Revisiting Expenses

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When I was first getting out of debt, I found many little ways to save bits of money here and there to put towards my debt payoff. At the time, I needed every extra cent. Frugality was the name of the game. Now, my perspective has shifted. I’m not desperate anymore, because I’m out from under my debt! I no longer feel like I struggle for every dollar, because we’re ahead on our bills.

However, I’m not ok with feeling this way. The truth is, I got into debt a few dollars at a time, and if I don’t watch out, it will happen again. So, I’m going to rededicate myself to getting rid of the extra expenses to keep our budget lean!

There were some obvious cuts to be made initially. We budget $50 for household decor/furniture, because we’ve been setting up a new (rental) house since we married in June. However, we’re pretty much set on furniture and decor for now, so cutting this to $10 will be enough for the occasional picture frame, and to build up some savings for larger things later. Next went World of Warcraft, which I simply don’t play anymore. As a substitute, I’m going old school with a text-based MUD. Just as fun, but totally free!

After these obvious trimmings, I dug a bit deeper. I’ve been spending $35/month for my own virtual private server, which is indeed a good deal. However, I’ve been using the free Heroku plan for hosting the occasional small development application, and thus the only things left on my server are this blog, a few other miscellaneous blogs, and a few sites I used to host for a friend. I’m no longer getting my money’s worth, and even worse I don’t have the time to administer the server and keep it secure. So, I’ve switched to DreamHost, which costs less than $10/month, and is a pretty awesome hosting service. I’m totally happy with it thus far!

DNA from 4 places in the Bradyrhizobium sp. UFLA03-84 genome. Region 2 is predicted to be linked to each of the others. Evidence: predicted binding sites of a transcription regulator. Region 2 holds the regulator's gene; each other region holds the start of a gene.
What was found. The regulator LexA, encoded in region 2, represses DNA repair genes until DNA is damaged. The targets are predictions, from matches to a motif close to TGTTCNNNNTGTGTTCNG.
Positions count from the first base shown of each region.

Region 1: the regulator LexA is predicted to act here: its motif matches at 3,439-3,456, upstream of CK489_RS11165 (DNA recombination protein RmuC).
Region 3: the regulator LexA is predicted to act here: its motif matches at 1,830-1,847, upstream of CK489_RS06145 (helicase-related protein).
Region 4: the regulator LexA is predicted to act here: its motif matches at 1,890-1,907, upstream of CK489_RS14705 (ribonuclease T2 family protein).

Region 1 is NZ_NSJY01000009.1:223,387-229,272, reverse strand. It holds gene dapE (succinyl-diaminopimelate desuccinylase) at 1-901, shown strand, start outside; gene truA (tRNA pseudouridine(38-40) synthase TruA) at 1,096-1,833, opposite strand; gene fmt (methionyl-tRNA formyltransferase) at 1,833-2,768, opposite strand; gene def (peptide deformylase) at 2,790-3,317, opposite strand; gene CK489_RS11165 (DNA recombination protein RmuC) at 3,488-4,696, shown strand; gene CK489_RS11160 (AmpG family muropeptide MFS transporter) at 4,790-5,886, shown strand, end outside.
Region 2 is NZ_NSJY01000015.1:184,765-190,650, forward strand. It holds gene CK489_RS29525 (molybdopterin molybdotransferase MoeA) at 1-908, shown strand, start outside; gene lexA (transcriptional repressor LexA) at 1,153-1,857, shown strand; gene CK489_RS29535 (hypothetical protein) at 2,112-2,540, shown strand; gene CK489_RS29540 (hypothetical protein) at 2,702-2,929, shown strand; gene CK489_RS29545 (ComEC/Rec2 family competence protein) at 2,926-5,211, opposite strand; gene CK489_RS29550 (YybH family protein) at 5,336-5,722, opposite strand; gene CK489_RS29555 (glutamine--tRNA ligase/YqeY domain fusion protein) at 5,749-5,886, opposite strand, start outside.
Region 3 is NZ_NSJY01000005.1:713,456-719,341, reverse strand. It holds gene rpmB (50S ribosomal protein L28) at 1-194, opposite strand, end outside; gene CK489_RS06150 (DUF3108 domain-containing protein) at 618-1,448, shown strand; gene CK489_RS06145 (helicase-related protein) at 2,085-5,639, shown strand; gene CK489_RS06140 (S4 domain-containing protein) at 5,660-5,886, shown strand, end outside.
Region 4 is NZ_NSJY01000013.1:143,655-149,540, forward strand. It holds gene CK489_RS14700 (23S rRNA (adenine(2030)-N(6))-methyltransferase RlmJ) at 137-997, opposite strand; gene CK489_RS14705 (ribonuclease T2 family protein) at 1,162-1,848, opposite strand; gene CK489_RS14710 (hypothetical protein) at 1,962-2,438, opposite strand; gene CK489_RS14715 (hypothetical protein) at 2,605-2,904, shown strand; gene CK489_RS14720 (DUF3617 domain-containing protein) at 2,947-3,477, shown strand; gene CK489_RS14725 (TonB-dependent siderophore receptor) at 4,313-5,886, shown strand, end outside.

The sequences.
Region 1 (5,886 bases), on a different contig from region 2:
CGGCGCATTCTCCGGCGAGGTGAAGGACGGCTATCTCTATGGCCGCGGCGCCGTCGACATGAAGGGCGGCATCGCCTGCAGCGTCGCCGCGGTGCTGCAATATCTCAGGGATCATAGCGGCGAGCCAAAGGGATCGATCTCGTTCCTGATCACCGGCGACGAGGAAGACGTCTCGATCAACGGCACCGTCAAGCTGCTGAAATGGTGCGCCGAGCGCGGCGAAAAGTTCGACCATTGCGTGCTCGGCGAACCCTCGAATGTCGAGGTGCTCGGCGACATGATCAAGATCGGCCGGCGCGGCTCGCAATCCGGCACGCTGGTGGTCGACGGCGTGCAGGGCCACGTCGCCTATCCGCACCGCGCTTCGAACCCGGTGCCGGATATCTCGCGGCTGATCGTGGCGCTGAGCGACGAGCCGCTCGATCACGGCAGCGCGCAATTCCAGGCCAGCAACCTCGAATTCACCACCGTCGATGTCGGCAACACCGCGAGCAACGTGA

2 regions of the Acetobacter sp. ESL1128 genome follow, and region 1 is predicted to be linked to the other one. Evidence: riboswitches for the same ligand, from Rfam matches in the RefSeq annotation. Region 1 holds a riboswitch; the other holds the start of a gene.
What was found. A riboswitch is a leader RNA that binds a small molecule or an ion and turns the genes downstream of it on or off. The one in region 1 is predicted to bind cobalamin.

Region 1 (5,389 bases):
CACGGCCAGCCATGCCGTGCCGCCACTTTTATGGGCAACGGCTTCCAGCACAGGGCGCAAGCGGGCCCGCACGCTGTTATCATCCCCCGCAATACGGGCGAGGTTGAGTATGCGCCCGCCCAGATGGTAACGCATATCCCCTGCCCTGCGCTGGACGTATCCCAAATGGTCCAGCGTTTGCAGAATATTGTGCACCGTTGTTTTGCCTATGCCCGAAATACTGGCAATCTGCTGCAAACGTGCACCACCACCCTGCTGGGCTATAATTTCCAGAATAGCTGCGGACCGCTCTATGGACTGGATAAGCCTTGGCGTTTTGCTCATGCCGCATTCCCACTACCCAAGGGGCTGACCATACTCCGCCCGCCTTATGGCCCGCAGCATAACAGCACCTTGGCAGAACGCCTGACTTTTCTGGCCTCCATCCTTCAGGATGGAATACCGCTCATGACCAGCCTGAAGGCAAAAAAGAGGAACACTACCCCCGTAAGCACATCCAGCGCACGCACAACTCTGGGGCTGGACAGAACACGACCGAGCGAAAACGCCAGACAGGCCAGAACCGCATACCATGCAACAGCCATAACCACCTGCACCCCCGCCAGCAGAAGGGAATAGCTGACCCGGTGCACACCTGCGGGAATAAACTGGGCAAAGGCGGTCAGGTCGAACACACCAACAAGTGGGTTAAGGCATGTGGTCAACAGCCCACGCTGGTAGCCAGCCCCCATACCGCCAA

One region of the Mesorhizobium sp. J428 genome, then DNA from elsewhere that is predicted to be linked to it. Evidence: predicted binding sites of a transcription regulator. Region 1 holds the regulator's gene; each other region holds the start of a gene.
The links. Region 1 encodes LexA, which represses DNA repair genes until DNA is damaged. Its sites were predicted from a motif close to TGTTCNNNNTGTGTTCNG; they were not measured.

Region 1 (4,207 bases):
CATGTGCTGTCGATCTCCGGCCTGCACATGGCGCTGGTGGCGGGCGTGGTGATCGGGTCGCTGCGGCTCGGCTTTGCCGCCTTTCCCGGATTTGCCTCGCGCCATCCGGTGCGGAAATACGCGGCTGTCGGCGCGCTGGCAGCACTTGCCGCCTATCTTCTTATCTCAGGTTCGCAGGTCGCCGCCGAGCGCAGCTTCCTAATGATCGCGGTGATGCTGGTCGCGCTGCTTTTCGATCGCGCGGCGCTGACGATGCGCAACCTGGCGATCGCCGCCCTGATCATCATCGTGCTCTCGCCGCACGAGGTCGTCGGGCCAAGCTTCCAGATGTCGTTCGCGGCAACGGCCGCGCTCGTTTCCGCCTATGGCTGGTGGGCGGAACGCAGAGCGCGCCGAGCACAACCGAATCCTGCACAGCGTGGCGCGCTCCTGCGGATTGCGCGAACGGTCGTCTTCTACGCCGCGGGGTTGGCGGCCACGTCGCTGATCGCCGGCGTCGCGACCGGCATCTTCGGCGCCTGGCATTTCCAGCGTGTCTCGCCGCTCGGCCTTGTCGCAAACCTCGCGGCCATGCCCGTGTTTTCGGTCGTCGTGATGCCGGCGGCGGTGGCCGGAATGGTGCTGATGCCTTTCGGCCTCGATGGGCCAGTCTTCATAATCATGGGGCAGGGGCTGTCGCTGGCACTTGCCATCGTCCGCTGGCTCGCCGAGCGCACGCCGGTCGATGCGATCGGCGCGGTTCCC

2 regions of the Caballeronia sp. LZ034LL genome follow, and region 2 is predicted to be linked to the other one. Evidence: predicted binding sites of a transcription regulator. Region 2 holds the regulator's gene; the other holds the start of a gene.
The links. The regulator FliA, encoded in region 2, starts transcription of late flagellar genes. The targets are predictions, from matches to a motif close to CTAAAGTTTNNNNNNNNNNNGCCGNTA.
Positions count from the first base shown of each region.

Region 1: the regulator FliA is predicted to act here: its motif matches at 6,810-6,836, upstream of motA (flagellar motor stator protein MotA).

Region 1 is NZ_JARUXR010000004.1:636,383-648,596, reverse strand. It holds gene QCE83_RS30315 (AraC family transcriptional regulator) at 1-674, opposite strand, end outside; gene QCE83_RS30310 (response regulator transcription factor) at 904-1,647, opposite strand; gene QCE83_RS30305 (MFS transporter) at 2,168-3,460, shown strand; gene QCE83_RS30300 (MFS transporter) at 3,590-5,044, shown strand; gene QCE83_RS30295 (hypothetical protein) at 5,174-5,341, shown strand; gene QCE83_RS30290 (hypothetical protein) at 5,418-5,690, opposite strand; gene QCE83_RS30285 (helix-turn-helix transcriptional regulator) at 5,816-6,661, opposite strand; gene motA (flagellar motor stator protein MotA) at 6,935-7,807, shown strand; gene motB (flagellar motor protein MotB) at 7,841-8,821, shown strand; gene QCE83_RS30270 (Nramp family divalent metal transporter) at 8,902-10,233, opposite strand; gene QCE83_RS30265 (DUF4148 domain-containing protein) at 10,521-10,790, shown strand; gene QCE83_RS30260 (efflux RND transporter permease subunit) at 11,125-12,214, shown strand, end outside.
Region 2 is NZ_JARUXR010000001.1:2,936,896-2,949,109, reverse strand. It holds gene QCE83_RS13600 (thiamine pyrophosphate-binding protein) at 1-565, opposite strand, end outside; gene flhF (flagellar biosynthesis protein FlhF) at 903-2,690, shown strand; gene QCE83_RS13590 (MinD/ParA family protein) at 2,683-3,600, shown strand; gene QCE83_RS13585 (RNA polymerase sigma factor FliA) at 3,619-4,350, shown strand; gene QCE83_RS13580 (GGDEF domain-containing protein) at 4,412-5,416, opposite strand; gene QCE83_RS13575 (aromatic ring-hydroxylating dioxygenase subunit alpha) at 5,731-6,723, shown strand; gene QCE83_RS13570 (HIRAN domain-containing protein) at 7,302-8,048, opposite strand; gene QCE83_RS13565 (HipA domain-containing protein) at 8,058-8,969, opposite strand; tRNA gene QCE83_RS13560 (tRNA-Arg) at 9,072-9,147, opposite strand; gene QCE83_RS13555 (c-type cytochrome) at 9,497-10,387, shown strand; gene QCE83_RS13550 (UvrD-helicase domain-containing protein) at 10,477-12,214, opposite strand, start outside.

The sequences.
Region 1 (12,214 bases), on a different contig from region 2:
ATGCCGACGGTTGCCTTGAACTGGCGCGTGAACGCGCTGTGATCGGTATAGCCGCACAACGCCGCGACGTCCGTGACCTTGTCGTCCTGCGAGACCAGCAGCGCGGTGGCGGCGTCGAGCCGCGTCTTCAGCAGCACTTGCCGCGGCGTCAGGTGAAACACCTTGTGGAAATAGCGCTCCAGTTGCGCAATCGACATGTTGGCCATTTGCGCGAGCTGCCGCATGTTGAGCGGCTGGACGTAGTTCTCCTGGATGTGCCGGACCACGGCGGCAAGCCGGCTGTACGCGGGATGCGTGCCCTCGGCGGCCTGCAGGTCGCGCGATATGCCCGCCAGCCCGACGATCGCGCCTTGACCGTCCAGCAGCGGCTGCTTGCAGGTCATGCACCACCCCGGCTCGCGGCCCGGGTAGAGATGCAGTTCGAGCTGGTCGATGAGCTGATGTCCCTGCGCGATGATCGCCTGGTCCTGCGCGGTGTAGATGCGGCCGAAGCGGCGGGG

Then, I reduced our dining out budget by $10. We probably won’t even notice this decrease. I reduced the grocery budget by $20, which we also likely won’t notice. Tomorrow I plan to call the cable company to put us on a plan to save a few bucks each month but with better service. I reduced our entertainment budget to basically allow us to do Netflix and then a movie theater trip every other month. Finally, I called to see where my student loan consolidation was, and realized they were waiting on one company. So I called them to get the ball rolling for the consolidation, which will save me $150 per month in costs.

Overall, these changes amount to about $300 or so per month! Those little charges do add up! And even though you think some may not be changeable, you may be surprised when you try to cut costs. It’s particularly effective if you do it in a way where you won’t notice (cutting the dining budget by $10), or where you have a good alternative (MUD instead of WoW). The key is feeling like you just won extra money without sacrificing at all.

So, the lesson here is to always revisit your expenses, and never let your budget stagnate. Things change, and you have to be able to roll with it. And rolling with it in order to salvage 10% of the budget is always a positive thing!

Weathering the Tough Times

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We got bad news at work last week. There’s an issue with cash flow, and our pay has to be cut in half for the next month, maybe two at most. While the economy is finally improving and we have work coming in, we’re simply out of money. Perils of a small business, I suppose. But since it’s small, we can adjust and make it out, instead of losing our jobs!

I’m just happy that half pay is not going to kill me! I’m down to my last 2 grand or so in debt repayment, and my monthly expenses are noticeably less than they used to be. While I won’t have any extra money and my debt repayment will be on hold, I’m not freaking out. I have an emergency fund in the bank, my expenses are down, and by using coupon shopping the past month, I am well-stocked on enough groceries to supplement me for a month!